IndyCar delays hybrid racers to 2023

The pandemic has pushed back the necessary engine.

Mike Dinovo-USA TODAY Sports

You’ll have to wait a while longer before IndyCar embraces eco-friendly racing. The AP reports that IndyCar has delayed the adoption of hybrid engines by roughly a year, to 2023, due to the COVID-19 pandemic. The electric-assisted 2.4L twin-turbo V6 simply wasn’t going to be ready in time with coronavirus-related constraints in place.

For now, IndyCar will continue to use conventional engines from Chevrolet and Honda. The two automakers have extended their engine deals through 2028.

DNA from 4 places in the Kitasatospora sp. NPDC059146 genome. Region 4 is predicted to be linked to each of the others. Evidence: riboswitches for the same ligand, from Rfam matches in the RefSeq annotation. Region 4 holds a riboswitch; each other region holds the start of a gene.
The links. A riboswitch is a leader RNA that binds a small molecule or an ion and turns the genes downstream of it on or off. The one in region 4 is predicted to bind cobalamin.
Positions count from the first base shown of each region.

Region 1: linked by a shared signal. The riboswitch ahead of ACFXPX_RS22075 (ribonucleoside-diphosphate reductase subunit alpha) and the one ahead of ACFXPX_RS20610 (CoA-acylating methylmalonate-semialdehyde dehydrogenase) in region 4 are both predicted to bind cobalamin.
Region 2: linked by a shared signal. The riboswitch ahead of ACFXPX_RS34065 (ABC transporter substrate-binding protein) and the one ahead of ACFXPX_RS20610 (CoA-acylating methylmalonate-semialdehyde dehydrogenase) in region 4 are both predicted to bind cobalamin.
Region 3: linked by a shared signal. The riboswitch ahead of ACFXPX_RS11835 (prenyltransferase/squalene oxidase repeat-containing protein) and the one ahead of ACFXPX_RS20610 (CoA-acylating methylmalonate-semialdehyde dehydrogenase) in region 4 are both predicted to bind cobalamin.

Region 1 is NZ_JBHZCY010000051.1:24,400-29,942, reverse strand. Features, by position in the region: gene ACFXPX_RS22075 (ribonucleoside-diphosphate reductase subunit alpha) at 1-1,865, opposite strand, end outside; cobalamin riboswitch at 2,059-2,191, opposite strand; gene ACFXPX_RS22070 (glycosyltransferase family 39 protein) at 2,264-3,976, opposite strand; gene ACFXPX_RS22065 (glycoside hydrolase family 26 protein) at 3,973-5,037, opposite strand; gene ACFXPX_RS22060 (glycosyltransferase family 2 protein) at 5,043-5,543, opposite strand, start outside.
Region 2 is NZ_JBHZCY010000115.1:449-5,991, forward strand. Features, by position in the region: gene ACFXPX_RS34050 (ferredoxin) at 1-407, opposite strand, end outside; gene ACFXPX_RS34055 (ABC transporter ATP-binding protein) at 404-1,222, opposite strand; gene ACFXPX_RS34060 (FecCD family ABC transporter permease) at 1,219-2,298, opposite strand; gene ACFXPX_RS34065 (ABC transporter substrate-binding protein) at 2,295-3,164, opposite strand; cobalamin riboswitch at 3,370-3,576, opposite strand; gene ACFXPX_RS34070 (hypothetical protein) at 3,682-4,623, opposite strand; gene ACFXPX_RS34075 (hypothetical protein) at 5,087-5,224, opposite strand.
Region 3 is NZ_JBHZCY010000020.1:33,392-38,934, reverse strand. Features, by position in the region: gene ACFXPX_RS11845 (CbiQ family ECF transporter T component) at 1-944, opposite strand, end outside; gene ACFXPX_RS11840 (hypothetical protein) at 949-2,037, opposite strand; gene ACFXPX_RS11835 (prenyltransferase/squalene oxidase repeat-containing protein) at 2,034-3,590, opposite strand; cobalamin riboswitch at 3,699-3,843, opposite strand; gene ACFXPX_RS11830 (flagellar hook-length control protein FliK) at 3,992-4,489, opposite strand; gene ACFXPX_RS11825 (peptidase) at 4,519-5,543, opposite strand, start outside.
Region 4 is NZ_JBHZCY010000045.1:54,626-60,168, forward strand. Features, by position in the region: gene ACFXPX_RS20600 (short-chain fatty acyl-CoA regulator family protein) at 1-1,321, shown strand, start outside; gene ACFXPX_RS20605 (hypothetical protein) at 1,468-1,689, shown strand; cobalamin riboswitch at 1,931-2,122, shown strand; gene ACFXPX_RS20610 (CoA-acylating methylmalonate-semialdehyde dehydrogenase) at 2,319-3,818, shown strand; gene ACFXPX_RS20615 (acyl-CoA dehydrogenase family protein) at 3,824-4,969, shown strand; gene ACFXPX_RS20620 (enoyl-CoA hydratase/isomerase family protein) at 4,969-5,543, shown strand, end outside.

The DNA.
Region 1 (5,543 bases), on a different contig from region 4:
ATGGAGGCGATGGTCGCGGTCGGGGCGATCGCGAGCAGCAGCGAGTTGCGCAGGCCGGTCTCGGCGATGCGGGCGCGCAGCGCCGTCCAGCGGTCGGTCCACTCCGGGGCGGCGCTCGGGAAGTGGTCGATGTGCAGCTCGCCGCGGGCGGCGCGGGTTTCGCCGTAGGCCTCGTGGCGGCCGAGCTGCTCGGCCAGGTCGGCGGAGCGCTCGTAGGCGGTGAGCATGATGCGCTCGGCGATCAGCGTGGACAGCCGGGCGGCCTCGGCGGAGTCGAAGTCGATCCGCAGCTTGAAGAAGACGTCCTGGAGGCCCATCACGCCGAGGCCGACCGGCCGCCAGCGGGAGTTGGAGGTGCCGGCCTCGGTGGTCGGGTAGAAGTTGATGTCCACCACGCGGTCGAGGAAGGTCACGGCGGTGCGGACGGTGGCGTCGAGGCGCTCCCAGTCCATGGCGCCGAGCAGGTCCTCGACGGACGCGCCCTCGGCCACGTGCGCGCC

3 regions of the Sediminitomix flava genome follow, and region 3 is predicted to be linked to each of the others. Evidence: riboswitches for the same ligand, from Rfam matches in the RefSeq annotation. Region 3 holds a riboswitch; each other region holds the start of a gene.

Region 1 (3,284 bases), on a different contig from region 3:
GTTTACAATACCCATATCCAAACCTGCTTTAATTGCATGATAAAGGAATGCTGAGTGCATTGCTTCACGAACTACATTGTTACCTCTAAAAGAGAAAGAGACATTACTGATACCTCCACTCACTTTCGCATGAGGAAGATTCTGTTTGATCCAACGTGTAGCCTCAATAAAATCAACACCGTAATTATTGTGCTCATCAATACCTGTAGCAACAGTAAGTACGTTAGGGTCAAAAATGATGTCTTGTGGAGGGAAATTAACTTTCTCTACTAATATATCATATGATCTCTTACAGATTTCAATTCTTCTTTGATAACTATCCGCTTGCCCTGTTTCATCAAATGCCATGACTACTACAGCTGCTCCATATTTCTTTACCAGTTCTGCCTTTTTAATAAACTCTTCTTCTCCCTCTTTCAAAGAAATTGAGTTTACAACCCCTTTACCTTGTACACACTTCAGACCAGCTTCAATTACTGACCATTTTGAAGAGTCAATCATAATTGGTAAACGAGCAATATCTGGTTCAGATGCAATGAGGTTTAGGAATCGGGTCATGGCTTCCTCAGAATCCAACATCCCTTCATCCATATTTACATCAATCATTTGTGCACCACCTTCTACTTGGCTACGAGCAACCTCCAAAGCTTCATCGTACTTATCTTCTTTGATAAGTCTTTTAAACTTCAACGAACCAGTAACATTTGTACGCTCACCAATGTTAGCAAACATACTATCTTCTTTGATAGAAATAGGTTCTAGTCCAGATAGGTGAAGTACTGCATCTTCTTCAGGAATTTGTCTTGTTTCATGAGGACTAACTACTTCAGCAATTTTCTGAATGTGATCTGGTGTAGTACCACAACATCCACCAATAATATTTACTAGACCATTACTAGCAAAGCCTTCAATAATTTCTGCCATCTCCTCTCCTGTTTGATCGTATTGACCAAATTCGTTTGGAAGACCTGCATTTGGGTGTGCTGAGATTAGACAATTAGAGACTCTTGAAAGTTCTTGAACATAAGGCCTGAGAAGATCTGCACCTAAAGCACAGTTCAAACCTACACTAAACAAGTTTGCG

Honda performance division President Ted Klaus characterized hybrids as essential, saying they were a “bridge to the future.” However, there’s also a certain amount of social pressure. With the electric Formula E league gaining traction (helped by Honda’s Formula 1 exit) and more governments planning to end sales of combustion engine vehicles, IndyCar risked looking out of touch if it stuck to purely gas-based engines.